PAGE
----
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Preparing to meet with your transition and estate planning team

Quick facts

  • It is important to develop a prioritized list of goals for your business, your family, your retirement and yourself as an individual.
  • It is easy to get overwhelmed by all the questions you may have. Instead, focus on creating your goals list as a first step.
  • Share your goals list with your transition and estate planning team of professionals (attorney, accountant, financial planner, banker, insurance agent, etc.).

Your business transition and personal estate plan is your road map into the future. The process necessitates discussion between involved individuals resulting in a prioritized list of goals for your business, your family, your retirement and yourself as an individual. It clears up questions and potential misunderstandings between family members. It is the document you take to your transition and estate planning team to begin the process. Without this list, your team cannot begin their work. They need to know what you want to have happen to your assets and more importantly what you do not want to have happen to your assets.

The entire process must be based upon your individual, family, business/retirement goals. See preparing to transfer the farm business.

Who should be involved in preparation process?

All parties exiting and entering farm business must be involved in the preparation process. This includes spouses and in-laws. Spouses and in-laws, who are informed about the process and actively involved in the process, are more supportive than if not involved in the process. They also bring a unique perspective to the process and often ask the kinds of questions needed to be addressed to accomplish a fulfilling result.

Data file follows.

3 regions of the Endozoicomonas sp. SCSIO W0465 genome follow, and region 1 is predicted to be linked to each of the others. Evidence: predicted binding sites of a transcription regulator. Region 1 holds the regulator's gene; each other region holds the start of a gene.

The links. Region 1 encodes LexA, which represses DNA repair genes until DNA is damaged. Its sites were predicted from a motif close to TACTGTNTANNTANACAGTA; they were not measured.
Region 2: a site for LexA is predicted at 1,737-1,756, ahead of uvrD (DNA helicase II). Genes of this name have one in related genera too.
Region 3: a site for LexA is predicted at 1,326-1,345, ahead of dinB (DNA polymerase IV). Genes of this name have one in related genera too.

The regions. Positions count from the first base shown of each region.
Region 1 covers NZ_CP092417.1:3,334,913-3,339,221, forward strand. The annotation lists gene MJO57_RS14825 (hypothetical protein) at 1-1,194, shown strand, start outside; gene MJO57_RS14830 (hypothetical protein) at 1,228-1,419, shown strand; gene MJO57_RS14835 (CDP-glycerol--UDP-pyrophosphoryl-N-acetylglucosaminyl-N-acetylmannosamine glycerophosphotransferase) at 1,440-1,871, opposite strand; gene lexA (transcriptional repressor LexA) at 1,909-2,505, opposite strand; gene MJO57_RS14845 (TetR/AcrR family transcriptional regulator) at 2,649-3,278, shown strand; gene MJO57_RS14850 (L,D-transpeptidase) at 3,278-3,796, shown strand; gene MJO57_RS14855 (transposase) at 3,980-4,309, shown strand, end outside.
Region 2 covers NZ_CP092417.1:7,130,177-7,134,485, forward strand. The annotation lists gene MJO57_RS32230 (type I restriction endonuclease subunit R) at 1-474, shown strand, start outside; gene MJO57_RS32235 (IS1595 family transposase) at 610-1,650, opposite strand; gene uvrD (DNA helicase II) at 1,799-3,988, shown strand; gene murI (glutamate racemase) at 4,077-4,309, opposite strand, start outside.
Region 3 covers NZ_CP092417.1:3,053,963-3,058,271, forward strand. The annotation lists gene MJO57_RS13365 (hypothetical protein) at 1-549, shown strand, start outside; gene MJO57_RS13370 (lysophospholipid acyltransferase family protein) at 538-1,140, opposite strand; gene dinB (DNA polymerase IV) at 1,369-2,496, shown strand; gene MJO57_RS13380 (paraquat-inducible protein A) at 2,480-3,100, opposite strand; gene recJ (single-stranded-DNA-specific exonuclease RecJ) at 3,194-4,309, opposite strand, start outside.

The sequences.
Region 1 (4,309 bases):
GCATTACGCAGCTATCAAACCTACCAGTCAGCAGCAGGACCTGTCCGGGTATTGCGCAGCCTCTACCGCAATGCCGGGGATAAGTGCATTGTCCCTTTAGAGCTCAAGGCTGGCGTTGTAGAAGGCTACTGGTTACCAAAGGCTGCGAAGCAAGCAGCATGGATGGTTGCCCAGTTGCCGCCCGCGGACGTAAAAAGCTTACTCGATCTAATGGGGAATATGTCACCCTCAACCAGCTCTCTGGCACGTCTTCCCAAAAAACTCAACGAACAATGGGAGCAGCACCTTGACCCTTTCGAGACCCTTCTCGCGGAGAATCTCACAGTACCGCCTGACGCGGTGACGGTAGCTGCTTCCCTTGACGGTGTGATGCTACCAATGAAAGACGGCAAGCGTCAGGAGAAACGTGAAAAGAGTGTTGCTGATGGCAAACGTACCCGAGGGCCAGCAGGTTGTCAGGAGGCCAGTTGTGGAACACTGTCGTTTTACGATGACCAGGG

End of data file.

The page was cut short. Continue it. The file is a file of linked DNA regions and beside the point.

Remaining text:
How to get started

To prepare to meet with your transition and estate planning team, there are a number of steps and questions to address. Focus on completing your prioritized goals list for your business, your family, yourself and your retirement. Do not get mired down in the details of all the complex items around business transition and estate planning: which business entity should I have, do I need a trust or a will, how does capital gains tax work and how do I avoid the tax, etc. Thinking about that detail will frustrate you, confuse you and ultimately keep you from moving forward with your business transition and estate planning.

Step 1 is to focus only on completing your prioritized list of goals. Step 2 is to call the attorney and make an appointment. It is as simple as that.

To aid you in your preparation, here are some items to think about which may help you clarify where you want to go and also help clarify your preparation process. These items can also be used to develop your goals list.

  • How will the land be rented? What are rental rates and payment dates? How will rental rates be determined in the future?
  • How will the machinery be transferred-gift, sale, lease with piecemeal buyout or exchange of labor for machine use? Who will pay the insurance, fuel, major and minor repairs? When will the machinery be transferred?